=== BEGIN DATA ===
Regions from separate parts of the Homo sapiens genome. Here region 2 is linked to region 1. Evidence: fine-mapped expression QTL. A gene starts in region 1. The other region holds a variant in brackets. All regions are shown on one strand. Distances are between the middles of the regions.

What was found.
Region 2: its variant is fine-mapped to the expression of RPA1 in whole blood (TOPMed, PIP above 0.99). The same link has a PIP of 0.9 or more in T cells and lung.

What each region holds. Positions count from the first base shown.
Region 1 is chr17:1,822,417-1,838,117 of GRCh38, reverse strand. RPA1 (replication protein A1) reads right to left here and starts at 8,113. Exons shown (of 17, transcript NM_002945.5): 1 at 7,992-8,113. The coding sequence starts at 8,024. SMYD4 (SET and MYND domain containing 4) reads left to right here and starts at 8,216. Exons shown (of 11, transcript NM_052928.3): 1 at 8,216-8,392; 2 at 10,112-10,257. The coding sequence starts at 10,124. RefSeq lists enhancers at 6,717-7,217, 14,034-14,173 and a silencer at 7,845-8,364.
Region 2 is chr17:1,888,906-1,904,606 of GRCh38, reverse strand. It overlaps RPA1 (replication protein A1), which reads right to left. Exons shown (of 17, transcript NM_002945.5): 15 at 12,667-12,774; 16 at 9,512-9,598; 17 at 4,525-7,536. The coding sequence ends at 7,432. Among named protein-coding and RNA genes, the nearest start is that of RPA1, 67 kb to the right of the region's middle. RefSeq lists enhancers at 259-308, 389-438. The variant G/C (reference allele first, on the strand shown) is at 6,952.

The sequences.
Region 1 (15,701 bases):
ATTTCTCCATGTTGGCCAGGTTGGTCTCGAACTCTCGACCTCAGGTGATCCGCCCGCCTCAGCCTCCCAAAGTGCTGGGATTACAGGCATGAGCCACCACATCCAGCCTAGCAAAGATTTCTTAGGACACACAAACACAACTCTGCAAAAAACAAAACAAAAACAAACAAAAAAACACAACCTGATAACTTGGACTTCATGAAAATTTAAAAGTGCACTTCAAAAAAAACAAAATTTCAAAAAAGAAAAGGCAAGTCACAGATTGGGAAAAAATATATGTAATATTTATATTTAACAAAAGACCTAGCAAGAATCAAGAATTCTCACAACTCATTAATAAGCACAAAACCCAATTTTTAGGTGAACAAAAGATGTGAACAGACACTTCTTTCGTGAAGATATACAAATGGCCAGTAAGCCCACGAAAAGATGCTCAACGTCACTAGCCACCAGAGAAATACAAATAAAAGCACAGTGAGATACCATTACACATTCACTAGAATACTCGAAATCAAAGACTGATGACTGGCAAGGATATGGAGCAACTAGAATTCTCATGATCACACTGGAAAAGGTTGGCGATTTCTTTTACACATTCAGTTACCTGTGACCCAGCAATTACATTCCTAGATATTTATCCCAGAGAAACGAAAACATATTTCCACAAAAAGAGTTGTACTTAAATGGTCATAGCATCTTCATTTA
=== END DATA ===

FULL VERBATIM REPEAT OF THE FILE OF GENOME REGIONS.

Regions from separate parts of the Homo sapiens genome. Here region 2 is linked to region 1. Evidence: fine-mapped expression QTL. A gene starts in region 1. The other region holds a variant in brackets. All regions are shown on one strand. Distances are between the middles of the regions.

What was found.
Region 2: its variant is fine-mapped to the expression of RPA1 in whole blood (TOPMed, PIP above 0.99). The same link has a PIP of 0.9 or more in T cells and lung.

What each region holds. Positions count from the first base shown.
Region 1 is chr17:1,822,417-1,838,117 of GRCh38, reverse strand. RPA1 (replication protein A1) reads right to left here and starts at 8,113. Exons shown (of 17, transcript NM_002945.5): 1 at 7,992-8,113. The coding sequence starts at 8,024. SMYD4 (SET and MYND domain containing 4) reads left to right here and starts at 8,216. Exons shown (of 11, transcript NM_052928.3): 1 at 8,216-8,392; 2 at 10,112-10,257. The coding sequence starts at 10,124. RefSeq lists enhancers at 6,717-7,217, 14,034-14,173 and a silencer at 7,845-8,364.
Region 2 is chr17:1,888,906-1,904,606 of GRCh38, reverse strand. It overlaps RPA1 (replication protein A1), which reads right to left. Exons shown (of 17, transcript NM_002945.5): 15 at 12,667-12,774; 16 at 9,512-9,598; 17 at 4,525-7,536. The coding sequence ends at 7,432. Among named protein-coding and RNA genes, the nearest start is that of RPA1, 67 kb to the right of the region's middle. RefSeq lists enhancers at 259-308, 389-438. The variant G/C (reference allele first, on the strand shown) is at 6,952.

The sequences.
Region 1 (15,701 bases):
ATTTCTCCATGTTGGCCAGGTTGGTCTCGAACTCTCGACCTCAGGTGATCCGCCCGCCTCAGCCTCCCAAAGTGCTGGGATTACAGGCATGAGCCACCACATCCAGCCTAGCAAAGATTTCTTAGGACACACAAACACAACTCTGCAAAAAACAAAACAAAAACAAACAAAAAAACACAACCTGATAACTTGGACTTCATGAAAATTTAAAAGTGCACTTCAAAAAAAACAAAATTTCAAAAAAGAAAAGGCAAGTCACAGATTGGGAAAAAATATATGTAATATTTATATTTAACAAAAGACCTAGCAAGAATCAAGAATTCTCACAACTCATTAATAAGCACAAAACCCAATTTTTAGGTGAACAAAAGATGTGAACAGACACTTCTTTCGTGAAGATATACAAATGGCCAGTAAGCCCACGAAAAGATGCTCAACGTCACTAGCCACCAGAGAAATACAAATAAAAGCACAGTGAGATACCATTACACATTCACTAGAATACTCGAAATCAAAGACTGATGACTGGCAAGGATATGGAGCAACTAGAATTCTCATGATCACACTGGAAAAGGTTGGCGATTTCTTTTACACATTCAGTTACCTGTGACCCAGCAATTACATTCCTAGATATTTATCCCAGAGAAACGAAAACATATTTCCACAAAAAGAGTTGTACTTAAATGGTCATAGCATCTTCATTTA